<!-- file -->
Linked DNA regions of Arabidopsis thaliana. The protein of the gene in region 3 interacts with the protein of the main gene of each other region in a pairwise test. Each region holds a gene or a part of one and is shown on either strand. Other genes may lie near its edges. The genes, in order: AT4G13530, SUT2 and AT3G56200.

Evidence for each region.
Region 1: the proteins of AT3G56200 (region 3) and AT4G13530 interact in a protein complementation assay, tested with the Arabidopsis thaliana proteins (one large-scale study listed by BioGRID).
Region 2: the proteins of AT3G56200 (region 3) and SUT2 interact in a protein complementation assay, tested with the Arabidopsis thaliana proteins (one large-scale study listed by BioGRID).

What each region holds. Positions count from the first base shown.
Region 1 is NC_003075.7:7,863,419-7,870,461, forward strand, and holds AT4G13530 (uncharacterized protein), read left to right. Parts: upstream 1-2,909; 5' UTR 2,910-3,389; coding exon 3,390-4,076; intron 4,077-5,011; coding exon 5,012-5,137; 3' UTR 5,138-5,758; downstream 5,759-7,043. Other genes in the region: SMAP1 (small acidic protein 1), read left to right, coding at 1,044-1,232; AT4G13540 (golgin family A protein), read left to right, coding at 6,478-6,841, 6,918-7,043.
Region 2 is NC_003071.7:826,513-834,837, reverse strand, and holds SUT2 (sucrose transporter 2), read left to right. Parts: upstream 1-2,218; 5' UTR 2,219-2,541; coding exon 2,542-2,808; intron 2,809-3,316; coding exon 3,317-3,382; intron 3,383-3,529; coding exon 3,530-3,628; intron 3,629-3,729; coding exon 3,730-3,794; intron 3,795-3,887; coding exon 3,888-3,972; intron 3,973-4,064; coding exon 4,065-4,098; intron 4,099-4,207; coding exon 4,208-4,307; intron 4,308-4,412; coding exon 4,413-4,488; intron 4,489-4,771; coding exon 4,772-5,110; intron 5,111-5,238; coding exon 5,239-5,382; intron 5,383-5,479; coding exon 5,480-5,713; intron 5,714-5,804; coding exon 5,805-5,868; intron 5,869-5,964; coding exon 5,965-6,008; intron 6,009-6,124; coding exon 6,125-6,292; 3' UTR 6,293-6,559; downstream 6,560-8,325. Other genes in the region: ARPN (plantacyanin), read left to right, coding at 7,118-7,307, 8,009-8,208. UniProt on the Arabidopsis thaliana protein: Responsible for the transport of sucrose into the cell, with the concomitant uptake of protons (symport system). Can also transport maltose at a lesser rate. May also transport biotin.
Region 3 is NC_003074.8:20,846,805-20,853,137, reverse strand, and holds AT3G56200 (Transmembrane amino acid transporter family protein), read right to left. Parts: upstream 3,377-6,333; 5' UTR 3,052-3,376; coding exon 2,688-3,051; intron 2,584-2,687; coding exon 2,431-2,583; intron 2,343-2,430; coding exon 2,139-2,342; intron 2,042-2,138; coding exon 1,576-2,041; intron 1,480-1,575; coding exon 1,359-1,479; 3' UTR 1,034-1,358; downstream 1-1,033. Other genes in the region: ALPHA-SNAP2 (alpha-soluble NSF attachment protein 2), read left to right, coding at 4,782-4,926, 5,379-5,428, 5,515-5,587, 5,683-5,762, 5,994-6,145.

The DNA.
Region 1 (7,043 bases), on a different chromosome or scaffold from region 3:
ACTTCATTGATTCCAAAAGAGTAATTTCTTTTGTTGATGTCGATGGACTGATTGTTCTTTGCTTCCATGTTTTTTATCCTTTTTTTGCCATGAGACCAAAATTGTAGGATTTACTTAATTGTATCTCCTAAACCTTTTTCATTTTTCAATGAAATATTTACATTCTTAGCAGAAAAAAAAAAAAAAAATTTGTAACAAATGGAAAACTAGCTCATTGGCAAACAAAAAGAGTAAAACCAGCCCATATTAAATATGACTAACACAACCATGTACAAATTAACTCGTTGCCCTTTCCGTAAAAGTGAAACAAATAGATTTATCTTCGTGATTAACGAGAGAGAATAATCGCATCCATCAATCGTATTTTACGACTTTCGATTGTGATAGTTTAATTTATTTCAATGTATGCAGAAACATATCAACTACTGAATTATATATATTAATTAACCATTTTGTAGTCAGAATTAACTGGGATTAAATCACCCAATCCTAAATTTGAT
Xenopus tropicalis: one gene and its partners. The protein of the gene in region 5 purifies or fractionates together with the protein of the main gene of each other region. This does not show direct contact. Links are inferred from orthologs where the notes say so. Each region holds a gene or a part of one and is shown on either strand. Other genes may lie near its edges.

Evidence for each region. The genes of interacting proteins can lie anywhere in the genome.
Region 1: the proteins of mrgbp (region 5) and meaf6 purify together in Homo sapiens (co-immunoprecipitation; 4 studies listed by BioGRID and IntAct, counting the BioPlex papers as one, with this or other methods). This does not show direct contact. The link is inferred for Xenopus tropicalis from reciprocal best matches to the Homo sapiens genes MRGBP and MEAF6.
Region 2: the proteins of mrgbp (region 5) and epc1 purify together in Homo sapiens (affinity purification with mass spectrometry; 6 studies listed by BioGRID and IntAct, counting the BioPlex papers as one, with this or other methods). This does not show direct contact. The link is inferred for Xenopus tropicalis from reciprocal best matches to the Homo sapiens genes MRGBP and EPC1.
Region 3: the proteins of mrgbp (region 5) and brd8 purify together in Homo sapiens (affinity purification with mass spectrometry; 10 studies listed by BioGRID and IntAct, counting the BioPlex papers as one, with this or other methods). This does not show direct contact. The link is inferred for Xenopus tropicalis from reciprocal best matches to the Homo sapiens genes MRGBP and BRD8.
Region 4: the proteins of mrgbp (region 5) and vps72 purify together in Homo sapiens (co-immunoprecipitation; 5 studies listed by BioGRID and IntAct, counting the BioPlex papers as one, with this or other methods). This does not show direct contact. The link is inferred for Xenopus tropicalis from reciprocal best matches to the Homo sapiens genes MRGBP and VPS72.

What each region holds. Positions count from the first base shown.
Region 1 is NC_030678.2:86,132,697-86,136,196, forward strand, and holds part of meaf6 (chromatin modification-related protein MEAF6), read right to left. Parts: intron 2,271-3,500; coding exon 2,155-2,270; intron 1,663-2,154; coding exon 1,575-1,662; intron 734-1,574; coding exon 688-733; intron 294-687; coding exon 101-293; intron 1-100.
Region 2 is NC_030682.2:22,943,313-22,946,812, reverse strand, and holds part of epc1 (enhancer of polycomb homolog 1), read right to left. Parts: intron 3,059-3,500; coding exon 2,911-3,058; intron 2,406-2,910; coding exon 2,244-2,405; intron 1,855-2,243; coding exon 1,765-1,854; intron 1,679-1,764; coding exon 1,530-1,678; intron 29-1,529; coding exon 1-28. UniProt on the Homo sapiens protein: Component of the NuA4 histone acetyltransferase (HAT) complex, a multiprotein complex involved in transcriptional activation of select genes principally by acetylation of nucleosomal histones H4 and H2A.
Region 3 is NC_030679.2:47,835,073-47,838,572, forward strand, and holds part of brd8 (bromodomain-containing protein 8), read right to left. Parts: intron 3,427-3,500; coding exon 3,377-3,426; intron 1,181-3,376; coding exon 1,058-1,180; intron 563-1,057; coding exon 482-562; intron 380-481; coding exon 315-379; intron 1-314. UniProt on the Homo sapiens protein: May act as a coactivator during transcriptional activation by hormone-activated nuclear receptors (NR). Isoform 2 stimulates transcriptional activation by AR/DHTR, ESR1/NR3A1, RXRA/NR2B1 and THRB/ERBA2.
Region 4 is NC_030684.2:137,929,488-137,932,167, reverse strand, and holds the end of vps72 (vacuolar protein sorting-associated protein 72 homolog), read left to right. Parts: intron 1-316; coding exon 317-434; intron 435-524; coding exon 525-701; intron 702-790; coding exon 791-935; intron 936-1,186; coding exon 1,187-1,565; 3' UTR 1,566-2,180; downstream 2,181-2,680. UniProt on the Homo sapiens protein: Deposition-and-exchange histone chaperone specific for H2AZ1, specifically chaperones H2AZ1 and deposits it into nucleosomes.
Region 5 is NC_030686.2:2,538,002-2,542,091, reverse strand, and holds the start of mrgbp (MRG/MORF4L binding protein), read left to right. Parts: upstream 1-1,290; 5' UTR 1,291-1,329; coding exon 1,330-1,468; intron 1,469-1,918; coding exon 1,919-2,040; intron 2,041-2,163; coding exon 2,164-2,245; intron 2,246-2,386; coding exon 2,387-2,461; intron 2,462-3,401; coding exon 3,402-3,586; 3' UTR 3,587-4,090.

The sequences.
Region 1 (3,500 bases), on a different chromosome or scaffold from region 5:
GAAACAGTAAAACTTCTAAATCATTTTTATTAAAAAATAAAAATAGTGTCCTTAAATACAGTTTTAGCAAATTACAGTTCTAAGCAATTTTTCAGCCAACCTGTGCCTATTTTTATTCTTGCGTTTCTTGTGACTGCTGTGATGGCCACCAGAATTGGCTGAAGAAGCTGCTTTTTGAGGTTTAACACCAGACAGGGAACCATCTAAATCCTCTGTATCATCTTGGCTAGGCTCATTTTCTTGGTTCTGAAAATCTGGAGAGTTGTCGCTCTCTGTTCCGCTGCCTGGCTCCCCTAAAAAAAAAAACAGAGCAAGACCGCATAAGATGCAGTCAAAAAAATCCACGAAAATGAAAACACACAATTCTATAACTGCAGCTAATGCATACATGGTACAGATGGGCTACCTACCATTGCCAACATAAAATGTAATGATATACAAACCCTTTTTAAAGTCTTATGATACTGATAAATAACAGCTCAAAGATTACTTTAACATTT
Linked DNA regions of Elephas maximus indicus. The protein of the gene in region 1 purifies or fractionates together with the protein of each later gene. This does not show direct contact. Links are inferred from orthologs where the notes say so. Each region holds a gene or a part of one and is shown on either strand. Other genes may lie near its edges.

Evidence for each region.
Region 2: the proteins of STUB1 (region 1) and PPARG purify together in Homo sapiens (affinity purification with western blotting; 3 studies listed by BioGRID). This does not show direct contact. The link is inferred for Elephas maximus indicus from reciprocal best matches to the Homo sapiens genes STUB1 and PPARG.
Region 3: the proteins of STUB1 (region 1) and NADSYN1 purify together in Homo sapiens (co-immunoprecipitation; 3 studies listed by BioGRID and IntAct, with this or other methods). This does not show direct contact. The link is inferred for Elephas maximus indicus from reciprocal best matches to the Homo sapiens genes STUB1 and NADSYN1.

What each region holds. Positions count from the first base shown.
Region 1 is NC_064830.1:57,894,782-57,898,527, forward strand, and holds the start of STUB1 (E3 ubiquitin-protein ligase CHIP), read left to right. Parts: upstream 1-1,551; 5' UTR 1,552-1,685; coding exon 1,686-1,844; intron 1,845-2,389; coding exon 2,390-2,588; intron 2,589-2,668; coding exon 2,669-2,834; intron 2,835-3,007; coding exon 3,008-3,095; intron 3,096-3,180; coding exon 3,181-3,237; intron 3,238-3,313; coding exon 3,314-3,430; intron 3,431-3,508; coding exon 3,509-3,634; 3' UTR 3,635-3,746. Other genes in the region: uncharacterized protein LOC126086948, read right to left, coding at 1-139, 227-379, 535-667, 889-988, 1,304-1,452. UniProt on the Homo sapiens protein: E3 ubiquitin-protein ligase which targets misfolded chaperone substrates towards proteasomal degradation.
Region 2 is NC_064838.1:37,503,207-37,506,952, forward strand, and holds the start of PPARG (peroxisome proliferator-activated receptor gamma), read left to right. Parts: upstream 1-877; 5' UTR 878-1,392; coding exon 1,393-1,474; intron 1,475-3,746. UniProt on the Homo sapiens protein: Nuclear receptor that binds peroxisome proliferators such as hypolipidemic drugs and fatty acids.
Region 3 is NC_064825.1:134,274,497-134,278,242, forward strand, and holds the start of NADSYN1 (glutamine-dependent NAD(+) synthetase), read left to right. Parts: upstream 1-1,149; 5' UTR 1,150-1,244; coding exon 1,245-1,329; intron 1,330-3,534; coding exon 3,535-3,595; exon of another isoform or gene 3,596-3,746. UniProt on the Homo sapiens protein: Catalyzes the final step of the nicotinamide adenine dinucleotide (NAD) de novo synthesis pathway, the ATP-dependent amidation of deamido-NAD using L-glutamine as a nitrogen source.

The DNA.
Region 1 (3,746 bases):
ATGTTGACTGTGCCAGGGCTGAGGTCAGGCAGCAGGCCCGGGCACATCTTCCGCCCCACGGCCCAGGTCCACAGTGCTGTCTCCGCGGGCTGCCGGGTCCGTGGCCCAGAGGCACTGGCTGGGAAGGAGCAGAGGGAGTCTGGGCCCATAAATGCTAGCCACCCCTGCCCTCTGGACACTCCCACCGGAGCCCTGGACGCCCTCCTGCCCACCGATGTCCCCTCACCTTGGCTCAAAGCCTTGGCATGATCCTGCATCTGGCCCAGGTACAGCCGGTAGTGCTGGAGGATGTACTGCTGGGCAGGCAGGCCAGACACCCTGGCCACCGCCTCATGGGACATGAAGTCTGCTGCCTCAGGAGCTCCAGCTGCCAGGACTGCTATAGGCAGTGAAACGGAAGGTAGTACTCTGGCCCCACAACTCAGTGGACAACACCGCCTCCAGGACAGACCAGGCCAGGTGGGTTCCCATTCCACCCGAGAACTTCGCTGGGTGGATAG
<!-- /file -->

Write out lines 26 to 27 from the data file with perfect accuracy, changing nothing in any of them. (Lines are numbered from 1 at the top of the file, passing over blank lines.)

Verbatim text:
GAAACAGTAAAACTTCTAAATCATTTTTATTAAAAAATAAAAATAGTGTCCTTAAATACAGTTTTAGCAAATTACAGTTCTAAGCAATTTTTCAGCCAACCTGTGCCTATTTTTATTCTTGCGTTTCTTGTGACTGCTGTGATGGCCACCAGAATTGGCTGAAGAAGCTGCTTTTTGAGGTTTAACACCAGACAGGGAACCATCTAAATCCTCTGTATCATCTTGGCTAGGCTCATTTTCTTGGTTCTGAAAATCTGGAGAGTTGTCGCTCTCTGTTCCGCTGCCTGGCTCCCCTAAAAAAAAAAACAGAGCAAGACCGCATAAGATGCAGTCAAAAAAATCCACGAAAATGAAAACACACAATTCTATAACTGCAGCTAATGCATACATGGTACAGATGGGCTACCTACCATTGCCAACATAAAATGTAATGATATACAAACCCTTTTTAAAGTCTTATGATACTGATAAATAACAGCTCAAAGATTACTTTAACATTT
Linked DNA regions of Elephas maximus indicus. The protein of the gene in region 1 purifies or fractionates together with the protein of each later gene. This does not show direct contact. Links are inferred from orthologs where the notes say so. Each region holds a gene or a part of one and is shown on either strand. Other genes may lie near its edges.